}
      else if (currentMillis - ff->fade > ff->value && ff->toggle == false) {
        ff->toggle = true;
        ff->fade = currentMillis;
      }

      if (ff->toggle == true)
        digitalWrite(ff->pin, LOW);
      else
        digitalWrite(ff->pin, HIGH);

      if (ff->value == 1) {
        ff->state=OFF;
        ff->value = ff->time + random(DIGITAL_MIN_OFF, DIGITAL_MAX_OFF);
      }
    }

    ff->time = millis();
  }
}

//----------------------------------------------------------------------------------------------------

void turnLedOn(int pin) {
  if (isAnalog(pin) == true)
    analogWrite (pin, 255);
  else
    digitalWrite(pin, HIGH);
}
void turnLedOff(int pin) {
  if (isAnalog(pin) == true)
    analogWrite (pin, 0);
  else
    digitalWrite(pin, LOW);
}

//Iterates through all of the pins (digital and analog) and turns them on (up to MAX_FIREFLIES_ON).
//Allows us a chance to make sure all of the LED's are connected and working before the program starts
//and when we hit reset on the arduino.
void caterpillar() {
  int allcount = (sizeof(allPins)/sizeof(*allPins));

  for (int i=allcount-1; i>=0; i--) {
    if (i < allcount-MAX_FIREFLIES_ON)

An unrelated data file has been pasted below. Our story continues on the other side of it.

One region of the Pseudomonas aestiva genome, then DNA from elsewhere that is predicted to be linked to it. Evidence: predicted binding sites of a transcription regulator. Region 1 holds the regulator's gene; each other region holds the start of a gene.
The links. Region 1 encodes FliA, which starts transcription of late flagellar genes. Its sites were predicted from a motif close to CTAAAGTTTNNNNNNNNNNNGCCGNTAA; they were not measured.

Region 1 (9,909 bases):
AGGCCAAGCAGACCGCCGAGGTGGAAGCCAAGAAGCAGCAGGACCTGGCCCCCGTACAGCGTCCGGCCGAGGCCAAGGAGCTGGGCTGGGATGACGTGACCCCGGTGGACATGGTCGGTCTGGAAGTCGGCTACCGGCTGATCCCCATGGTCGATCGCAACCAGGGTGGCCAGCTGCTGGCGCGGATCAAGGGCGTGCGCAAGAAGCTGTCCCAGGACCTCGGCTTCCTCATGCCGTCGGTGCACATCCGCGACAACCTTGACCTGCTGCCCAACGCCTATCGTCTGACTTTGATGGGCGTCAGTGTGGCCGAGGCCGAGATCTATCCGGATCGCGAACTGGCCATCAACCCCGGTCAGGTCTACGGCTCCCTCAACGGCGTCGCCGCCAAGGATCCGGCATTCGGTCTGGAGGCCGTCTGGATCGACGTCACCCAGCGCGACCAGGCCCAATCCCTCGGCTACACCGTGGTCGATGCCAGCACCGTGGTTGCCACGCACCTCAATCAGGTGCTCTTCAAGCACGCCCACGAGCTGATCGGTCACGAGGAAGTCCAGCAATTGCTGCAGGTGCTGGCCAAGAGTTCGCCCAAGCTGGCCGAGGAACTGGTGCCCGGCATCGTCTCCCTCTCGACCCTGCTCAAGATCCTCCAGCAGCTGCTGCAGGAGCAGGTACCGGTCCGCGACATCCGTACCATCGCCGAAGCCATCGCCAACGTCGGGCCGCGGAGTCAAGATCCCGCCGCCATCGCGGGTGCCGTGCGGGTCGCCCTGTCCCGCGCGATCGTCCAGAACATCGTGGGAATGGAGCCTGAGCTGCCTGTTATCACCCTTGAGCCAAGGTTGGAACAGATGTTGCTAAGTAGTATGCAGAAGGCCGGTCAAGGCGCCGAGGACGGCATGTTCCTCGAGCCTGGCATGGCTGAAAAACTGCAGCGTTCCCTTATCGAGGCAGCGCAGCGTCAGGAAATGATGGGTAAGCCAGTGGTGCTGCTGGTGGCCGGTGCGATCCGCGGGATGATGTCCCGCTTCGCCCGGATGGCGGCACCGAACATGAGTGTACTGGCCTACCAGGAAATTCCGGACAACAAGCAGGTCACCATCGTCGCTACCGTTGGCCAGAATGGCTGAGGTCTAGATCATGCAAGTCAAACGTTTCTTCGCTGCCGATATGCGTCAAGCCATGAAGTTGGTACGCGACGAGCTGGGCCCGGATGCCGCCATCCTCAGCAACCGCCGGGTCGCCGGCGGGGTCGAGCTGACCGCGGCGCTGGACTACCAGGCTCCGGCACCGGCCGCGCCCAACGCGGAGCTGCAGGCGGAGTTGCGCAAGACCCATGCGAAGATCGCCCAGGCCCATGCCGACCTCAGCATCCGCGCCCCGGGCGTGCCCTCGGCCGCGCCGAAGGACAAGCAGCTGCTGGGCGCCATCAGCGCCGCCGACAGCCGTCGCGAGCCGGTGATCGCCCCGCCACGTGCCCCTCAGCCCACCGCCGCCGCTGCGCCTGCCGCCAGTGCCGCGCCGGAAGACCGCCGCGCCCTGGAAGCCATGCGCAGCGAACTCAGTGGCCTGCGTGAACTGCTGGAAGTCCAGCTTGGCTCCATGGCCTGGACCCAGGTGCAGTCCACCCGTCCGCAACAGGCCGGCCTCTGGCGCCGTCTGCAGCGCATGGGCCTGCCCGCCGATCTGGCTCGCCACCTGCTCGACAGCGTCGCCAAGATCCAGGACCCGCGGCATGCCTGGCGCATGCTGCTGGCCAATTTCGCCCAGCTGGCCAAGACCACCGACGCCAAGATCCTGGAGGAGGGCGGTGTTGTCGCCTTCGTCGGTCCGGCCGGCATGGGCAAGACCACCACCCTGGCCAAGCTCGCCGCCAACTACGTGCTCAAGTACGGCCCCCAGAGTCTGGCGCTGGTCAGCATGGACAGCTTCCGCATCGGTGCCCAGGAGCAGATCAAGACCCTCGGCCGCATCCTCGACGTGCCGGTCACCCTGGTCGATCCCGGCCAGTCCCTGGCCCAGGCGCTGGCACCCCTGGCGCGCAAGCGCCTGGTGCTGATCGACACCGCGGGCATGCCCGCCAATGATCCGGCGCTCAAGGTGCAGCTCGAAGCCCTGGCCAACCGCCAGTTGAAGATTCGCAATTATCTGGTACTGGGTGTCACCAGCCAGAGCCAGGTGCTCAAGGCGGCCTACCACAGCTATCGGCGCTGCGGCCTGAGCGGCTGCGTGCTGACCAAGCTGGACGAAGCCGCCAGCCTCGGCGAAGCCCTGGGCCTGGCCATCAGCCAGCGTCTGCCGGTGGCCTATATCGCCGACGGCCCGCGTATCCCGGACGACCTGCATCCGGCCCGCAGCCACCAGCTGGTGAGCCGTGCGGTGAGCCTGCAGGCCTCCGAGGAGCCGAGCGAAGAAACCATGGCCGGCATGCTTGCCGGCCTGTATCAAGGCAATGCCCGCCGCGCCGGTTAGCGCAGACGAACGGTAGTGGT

turnLedOff(allPins[MAX_FIREFLIES_ON+i]);
    turnLedOn(allPins[i]);
    delay(250);
  }

  for (int i=MAX_FIREFLIES_ON-1; i >=0; i--) {
    turnLedOff(allPins[i]);
    delay(250);
  }
}

void setup() {
  //Set all of the digital pins to OUTPUT
  for (int i=0; i < (sizeof(allPins)/sizeof(*allPins)); i++) {
    if (isAnalog(i) == false)
      pinMode(i, OUTPUT);
  }

  caterpillar();
  initialize();
}

void loop() {
  analogFireflies();
  digitalFireflies();
}


Code Listing #2 - Analog and Digital Fireflies - Shuffle Sort

/*  Analog and Digital Fireflies - Shuffle Sort

    This sketch is a program to randomly turn on LED's fading them up and down as they turn on/off.
    The LED's stay on for a random amount of time, stay turned off for a random amount of time, and the fade between is constant.
    They simulate fireflies in nature or with 2 LED's they can simulate glowing spooky eyes.

    You can easily change the intervals that fireflies are randomly chosen from for both the amount of time to wait before